Tags: SEO

Pay-per-Click and Google Adwords

When 98% of users who use a search engine choose sites listed on the first page, ranking in the top few results in Google or other popular search engines means more traffic to your site.


Depending on your business, it can be hard to organically make it into the top search results on Google. But there are ways to get your business and website at the top where more people can see you.


Google ads and pay-per-click are powerful methods to rank higher, and gain more visitors to your website. If you’ve been wondering how to get started or what it’s all about, read on for important information about these advertising options.



Pay-per-click (PPC) simply refers to a form of online advertising where you only pay for the ad after someone has clicked it.


Google Ads uses PPC to auction ad space at the top and bottom of the search engine result page (SERP).


pay-per-click and google ad words


Paid ads have a green “Ad” symbol to the left of the displayed URL, while organic search results do not. Organic search results are pages that rank high on the SERP based on relevance and authority, but how does Google determine which ads are shown?


Here are three key aspects of Google Ads that you should know:

  1. Google Auctions Keywords

When someone makes a query, keywords will trigger relevant ads. Depending on how popular a keyword is, you might have to bid more to compete with other companies. If you bid the most, you have a good chance (highest bid does not guarantee you the top spot, but we’ll get to that later) of being placed in the top spot.


Because these ads are PPC, you will pay that bid every time someone clicks on the ad. You can set your account to automated or manual bidding.


Automated bidding helps you reach a certain goal by adjusting your bid. For example, enhanced cost-per-click (CPC) would automatically adjust your bid to increase conversions without upping the cost-per-conversion.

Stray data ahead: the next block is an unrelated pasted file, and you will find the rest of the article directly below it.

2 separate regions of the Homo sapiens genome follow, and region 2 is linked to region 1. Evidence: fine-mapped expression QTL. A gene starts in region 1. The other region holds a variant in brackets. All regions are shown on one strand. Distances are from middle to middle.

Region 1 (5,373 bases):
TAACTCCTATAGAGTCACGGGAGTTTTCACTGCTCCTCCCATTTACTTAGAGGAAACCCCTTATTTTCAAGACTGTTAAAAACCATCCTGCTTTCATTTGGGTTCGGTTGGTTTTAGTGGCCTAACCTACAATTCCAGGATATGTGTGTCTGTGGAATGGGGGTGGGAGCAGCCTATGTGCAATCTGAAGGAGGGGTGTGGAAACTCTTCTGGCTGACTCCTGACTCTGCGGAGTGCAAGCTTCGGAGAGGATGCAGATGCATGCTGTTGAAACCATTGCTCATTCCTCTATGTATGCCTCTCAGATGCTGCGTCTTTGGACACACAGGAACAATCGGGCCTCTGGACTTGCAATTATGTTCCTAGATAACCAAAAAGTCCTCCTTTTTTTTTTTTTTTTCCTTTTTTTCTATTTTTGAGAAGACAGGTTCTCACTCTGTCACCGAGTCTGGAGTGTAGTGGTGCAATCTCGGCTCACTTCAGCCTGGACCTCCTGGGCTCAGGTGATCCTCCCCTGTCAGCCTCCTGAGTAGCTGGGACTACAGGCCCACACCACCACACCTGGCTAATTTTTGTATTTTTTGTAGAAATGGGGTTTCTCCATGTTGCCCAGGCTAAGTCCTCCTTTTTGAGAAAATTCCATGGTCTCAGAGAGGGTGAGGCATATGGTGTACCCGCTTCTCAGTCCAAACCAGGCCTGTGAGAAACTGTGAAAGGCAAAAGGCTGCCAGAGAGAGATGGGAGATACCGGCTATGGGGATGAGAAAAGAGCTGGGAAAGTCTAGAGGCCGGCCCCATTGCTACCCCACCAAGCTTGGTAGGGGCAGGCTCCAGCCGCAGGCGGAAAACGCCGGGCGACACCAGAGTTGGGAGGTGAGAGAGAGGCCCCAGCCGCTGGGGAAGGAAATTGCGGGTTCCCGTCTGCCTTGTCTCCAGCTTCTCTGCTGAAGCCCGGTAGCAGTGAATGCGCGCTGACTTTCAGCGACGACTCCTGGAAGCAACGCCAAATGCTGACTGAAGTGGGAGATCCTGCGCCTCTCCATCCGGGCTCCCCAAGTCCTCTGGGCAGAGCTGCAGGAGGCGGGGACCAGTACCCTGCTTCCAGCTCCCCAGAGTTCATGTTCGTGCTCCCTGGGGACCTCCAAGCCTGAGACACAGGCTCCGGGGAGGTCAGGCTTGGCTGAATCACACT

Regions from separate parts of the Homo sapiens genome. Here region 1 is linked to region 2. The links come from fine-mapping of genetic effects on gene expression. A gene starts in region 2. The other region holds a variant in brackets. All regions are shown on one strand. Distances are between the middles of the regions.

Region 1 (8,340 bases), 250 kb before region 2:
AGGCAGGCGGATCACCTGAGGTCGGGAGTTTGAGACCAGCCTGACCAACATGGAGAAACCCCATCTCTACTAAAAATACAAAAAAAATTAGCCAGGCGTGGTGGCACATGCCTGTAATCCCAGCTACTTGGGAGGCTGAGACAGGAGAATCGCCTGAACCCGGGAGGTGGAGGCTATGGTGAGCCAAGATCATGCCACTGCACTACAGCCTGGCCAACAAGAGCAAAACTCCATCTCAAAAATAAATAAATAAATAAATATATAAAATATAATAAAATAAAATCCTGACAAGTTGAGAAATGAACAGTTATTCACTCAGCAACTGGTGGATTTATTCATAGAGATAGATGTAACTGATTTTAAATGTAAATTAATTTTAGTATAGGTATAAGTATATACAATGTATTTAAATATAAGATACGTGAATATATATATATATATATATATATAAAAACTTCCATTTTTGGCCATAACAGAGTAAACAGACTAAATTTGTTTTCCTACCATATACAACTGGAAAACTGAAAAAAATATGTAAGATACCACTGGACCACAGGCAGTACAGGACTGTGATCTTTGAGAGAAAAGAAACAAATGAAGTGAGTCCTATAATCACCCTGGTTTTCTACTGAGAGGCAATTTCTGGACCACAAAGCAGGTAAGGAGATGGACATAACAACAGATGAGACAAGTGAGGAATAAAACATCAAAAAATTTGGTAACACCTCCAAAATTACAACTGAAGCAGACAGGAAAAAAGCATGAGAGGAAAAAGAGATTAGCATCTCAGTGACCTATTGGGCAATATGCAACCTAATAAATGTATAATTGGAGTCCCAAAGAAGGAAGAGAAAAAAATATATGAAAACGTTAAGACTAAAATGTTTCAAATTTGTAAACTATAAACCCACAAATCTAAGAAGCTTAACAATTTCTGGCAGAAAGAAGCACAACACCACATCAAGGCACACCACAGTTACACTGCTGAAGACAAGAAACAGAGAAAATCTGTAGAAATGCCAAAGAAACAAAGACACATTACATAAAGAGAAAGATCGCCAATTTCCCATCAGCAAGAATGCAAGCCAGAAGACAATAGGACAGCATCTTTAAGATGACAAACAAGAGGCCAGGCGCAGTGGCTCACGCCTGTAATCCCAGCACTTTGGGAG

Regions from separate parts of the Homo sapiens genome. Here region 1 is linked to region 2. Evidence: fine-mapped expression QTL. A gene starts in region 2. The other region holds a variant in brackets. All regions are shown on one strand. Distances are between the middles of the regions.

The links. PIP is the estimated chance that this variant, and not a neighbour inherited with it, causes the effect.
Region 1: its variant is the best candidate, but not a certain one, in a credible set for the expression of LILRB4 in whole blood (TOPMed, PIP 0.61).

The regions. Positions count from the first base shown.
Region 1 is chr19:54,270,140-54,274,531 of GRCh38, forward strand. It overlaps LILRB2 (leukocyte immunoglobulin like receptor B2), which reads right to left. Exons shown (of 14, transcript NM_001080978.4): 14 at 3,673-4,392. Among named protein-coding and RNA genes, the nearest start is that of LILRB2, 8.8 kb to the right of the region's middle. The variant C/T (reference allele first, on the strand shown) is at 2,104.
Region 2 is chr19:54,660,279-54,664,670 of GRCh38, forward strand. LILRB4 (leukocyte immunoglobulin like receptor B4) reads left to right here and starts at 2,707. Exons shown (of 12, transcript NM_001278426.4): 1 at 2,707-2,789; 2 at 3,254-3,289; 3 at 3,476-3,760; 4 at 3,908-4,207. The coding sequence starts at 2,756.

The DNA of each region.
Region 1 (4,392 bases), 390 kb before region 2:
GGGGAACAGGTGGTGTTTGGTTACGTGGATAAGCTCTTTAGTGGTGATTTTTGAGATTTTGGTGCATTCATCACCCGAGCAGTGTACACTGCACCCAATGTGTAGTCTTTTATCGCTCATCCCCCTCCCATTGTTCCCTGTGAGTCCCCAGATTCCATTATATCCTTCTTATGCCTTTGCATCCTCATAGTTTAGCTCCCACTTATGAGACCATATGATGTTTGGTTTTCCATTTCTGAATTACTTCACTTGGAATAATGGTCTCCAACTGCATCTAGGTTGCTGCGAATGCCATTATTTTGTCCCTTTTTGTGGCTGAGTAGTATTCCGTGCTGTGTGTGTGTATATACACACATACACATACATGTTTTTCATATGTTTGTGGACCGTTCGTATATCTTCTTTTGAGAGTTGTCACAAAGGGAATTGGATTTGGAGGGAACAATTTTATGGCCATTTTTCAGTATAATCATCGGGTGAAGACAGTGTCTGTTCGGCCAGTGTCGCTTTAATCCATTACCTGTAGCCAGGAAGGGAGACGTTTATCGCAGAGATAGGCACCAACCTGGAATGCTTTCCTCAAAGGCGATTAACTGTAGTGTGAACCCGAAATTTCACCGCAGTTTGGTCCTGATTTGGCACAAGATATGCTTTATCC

Manual bidding allows you to set a maximum CPC and adjust your bids per keyword, which means you can prioritize keywords you find more valuable and relevant to your ad.


Google’s TrafficEstimatorService can help you determine how much you should be bidding for keywords based on how much traffic that keyword creates.

  1. The Auction Considers More than Just Highest Bid

Although bidding is important to your rank, Google considers several other aspects of an ad to determine the quality; the higher the quality of an ad, the more likely it is to be shown.


To be displayed at the top of the SERP, your ad must meet a certain rank-threshold. Expected clickthrough rate, ad relevance, and landing page experience are a few indicators that can affect rank.


In the end, your actual CPC is calculated based on ranking, competition from other advertisers, and meeting the thresholds.

  1. Google Display Network

GDN shows ads on sites with relevant content. These ads can be still images, animated, or interactive. Although not as popular as the text SERP ads, this format is great for brands who want more than text-based advertising.

pay-per-click and google ad words


Like text ads, you can automatically or manually manage your ads.


Automatic placement means Google chooses which sites to show your ad on based on how relevant that site is to your business.


Manual placement means you choose which sites you are advertised on. The placement of your ad can be very important, and you should also think about where you don’t want your ad displayed.


Unlike SERP text ads, GDN connects you with a customer before a search is even made, putting you at the very start of the buyer’s journey. This means that even if the viewer doesn’t click the ad, your brand is still getting promoted, and because these ads are also PPC, you’re getting promoted for free.

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Digital advertising might sound intimidating, but Google Ads makes it easy to promote your brand to the right people at the perfect time and place.


To learn more about digital advertising, check out our Intro to Digital Advertising!

Thanks for reading,

Christine

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